Fayetteville artist Olivia Trimble says she was concerned about the images some visitors bring to town when they come out for the Bikes, Blues & BBQ rally because they can be divisive and do not represent the values embraced by the city, so she created her own images that residents can wear or put up at their homes. Tommy Sisemore, the executive director of Bikes, Blues & BBQ, also explains the rally's policy regarding offensive merchandise sold at official vendor lots.
Grass Roots Farmers' Coop, which got its start in 2014, focuses on small-batch farming and responsibly raised meat. The chickens, hogs, cattle and other livestock raised on the coop's members' farms are pasture-raised and fed non-GMO feed. The coop then sells the meat directly to customers via its website, ships it to restaurants around Arkansas and works with distributors and e-commerce companies to get the products to other parts of the country.
After being awarded a grant, the Urban Land Institute Northwest Arkansas district council is holding an input session Sept. 14 about shaping the future of the Highway 71B corridor and reimagining it into a space that can be occupied by people instead of just vehicles.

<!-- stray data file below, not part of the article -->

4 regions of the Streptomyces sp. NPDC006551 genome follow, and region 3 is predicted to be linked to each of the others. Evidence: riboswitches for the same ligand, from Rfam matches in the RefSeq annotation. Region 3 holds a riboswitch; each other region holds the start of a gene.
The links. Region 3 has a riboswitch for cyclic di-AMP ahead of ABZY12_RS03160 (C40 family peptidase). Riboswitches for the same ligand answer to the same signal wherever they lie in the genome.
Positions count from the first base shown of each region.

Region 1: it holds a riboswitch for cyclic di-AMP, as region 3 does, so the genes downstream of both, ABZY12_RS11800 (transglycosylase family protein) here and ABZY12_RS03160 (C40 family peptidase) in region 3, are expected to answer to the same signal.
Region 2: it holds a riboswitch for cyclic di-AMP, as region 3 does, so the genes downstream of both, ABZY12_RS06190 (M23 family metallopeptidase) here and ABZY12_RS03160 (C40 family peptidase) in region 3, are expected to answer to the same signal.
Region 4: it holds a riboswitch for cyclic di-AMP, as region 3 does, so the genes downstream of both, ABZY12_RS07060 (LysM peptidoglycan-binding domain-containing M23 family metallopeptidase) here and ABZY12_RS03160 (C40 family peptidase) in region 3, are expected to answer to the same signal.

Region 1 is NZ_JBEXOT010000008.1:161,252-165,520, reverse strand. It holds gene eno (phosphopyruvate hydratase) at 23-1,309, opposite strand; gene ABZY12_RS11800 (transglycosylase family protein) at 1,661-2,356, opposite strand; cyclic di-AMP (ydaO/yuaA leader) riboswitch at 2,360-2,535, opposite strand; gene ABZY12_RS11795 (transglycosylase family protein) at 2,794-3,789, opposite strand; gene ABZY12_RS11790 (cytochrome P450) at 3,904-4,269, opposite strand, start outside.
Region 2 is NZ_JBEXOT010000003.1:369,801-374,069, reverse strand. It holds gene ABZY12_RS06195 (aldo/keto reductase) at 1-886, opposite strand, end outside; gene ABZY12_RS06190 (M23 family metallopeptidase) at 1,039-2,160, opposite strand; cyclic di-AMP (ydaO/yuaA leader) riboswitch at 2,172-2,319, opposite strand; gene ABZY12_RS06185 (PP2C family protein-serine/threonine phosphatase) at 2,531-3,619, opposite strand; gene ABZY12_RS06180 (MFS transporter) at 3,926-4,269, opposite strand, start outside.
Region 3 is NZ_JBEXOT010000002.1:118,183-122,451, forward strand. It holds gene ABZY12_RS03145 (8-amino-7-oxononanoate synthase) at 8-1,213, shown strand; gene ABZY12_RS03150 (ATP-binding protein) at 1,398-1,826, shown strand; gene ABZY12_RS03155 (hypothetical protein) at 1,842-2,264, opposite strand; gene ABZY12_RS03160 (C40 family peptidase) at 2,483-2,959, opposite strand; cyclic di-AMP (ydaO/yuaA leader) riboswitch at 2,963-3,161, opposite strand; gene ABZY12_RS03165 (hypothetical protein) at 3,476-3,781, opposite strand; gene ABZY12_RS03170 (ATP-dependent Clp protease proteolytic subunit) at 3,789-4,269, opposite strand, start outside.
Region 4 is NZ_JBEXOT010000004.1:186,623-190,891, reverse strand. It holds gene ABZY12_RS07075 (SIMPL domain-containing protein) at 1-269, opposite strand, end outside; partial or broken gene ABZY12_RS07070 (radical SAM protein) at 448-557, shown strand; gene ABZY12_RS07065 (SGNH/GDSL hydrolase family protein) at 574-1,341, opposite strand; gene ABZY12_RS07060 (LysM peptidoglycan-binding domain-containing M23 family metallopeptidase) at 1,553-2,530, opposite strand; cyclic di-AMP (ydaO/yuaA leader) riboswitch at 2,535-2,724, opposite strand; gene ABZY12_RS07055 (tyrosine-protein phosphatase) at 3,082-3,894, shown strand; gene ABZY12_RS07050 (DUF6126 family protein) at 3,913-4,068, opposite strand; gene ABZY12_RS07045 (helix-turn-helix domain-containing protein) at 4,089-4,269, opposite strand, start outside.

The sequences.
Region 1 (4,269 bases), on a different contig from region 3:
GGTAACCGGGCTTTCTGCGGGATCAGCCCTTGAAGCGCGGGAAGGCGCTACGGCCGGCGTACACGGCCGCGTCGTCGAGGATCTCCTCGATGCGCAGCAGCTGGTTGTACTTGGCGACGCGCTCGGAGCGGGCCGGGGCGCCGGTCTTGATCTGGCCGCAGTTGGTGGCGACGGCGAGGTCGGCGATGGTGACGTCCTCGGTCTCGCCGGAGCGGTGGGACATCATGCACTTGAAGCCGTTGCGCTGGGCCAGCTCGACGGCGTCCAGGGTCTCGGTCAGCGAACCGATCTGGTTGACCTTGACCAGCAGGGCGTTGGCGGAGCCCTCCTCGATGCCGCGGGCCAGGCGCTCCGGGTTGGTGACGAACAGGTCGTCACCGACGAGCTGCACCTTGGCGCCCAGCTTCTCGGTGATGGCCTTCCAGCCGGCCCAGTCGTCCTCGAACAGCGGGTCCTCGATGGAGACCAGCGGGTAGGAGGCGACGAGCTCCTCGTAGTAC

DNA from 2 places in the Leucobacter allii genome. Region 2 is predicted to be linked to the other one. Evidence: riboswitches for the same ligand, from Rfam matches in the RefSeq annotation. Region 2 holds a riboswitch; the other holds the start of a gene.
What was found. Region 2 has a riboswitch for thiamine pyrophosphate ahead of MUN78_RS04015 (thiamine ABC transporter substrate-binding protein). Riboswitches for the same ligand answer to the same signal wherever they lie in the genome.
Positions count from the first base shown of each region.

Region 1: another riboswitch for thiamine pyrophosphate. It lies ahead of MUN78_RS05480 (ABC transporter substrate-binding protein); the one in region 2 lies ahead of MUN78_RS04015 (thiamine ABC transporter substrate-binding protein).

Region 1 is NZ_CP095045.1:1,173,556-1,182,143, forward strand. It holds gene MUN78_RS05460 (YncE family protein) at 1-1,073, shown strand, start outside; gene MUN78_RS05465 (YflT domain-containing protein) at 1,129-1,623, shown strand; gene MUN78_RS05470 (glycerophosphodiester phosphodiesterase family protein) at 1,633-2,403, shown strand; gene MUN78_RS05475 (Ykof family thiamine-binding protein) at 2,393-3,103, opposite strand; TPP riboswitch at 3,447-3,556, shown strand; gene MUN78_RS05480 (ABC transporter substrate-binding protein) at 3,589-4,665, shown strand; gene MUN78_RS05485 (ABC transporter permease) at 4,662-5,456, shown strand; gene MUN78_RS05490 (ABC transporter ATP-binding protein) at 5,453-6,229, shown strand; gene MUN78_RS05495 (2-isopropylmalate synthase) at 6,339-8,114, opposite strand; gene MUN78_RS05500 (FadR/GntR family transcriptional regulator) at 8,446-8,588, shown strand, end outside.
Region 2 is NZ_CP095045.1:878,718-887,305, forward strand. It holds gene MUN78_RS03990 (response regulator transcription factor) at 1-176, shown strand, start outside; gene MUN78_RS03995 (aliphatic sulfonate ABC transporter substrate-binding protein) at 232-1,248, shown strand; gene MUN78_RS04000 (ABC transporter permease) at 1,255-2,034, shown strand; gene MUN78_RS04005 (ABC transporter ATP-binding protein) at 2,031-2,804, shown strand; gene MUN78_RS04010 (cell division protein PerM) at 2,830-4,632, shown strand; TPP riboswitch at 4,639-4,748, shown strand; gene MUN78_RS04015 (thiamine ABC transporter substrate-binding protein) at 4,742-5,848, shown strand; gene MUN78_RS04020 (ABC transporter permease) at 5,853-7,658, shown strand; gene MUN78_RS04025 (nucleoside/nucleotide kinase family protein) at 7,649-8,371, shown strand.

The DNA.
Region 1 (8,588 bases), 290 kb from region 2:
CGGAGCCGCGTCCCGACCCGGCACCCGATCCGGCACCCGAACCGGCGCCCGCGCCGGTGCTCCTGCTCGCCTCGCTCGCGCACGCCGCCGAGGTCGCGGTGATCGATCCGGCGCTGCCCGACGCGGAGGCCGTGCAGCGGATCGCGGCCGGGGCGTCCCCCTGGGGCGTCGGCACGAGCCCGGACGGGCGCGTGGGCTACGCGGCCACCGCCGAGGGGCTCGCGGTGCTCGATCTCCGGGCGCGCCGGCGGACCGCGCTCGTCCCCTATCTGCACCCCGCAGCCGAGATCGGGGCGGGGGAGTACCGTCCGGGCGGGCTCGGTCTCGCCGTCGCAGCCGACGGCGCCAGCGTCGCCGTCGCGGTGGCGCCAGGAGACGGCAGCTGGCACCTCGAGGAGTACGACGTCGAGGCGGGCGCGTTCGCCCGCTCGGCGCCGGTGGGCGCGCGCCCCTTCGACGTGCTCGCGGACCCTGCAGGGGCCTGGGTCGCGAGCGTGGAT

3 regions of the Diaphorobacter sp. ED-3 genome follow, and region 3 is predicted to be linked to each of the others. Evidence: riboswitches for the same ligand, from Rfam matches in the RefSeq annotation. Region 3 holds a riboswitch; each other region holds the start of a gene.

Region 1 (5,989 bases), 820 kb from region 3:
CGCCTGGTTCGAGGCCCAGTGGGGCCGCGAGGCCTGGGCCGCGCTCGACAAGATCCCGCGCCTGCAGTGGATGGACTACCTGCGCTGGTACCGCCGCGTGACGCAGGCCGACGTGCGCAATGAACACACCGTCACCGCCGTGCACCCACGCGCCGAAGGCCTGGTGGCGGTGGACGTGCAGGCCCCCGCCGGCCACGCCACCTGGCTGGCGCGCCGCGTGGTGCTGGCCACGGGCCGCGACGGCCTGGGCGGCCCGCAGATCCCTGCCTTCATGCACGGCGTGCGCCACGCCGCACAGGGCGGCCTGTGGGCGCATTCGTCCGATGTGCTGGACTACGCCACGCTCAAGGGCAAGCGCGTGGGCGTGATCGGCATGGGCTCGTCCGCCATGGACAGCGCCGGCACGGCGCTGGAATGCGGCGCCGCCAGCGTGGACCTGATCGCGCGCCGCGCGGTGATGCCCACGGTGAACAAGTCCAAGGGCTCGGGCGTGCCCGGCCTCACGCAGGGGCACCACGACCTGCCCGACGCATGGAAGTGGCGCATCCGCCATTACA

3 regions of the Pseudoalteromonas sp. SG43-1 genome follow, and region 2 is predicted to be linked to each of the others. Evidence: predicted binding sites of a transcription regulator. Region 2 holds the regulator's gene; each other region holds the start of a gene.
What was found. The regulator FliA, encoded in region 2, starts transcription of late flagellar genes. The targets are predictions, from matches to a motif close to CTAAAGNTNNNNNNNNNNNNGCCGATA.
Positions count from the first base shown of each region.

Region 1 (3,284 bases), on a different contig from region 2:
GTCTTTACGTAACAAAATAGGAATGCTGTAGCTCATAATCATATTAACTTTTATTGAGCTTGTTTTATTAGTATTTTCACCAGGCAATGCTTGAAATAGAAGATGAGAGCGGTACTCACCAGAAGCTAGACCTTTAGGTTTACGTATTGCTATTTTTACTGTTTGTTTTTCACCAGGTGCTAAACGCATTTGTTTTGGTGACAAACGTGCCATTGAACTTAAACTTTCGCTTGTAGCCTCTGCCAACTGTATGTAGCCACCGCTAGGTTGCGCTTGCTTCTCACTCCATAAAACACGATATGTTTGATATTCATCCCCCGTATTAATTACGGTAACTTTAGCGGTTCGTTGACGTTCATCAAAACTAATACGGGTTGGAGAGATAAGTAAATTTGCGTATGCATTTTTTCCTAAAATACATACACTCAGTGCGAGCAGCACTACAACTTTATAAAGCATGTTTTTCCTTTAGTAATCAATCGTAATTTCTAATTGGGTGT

Arkansas is one of five states without a state hate crime law, and ProPublica has found nationally there is a huge discrepancy between the number of hate crimes recorded by the FBI and the number of hate crimes estimated by the Bureau of Justice Statistics. To track the rate of hate crimes across the country, ProPublica launched a crowdsourcing project called Documenting Hate, which involves local-level news organizations that include the Arkansas Times.
On Wednesday, 300 girls from middle schools in Northwest Arkansas got to meet the woman behind the nonprofit organization called Girls Who Code. Reshma Saujani, the founder and CEO of the organization, spoke to students about how she started the nonprofit and the ways in which more girls can become interested in coding and careers in technology.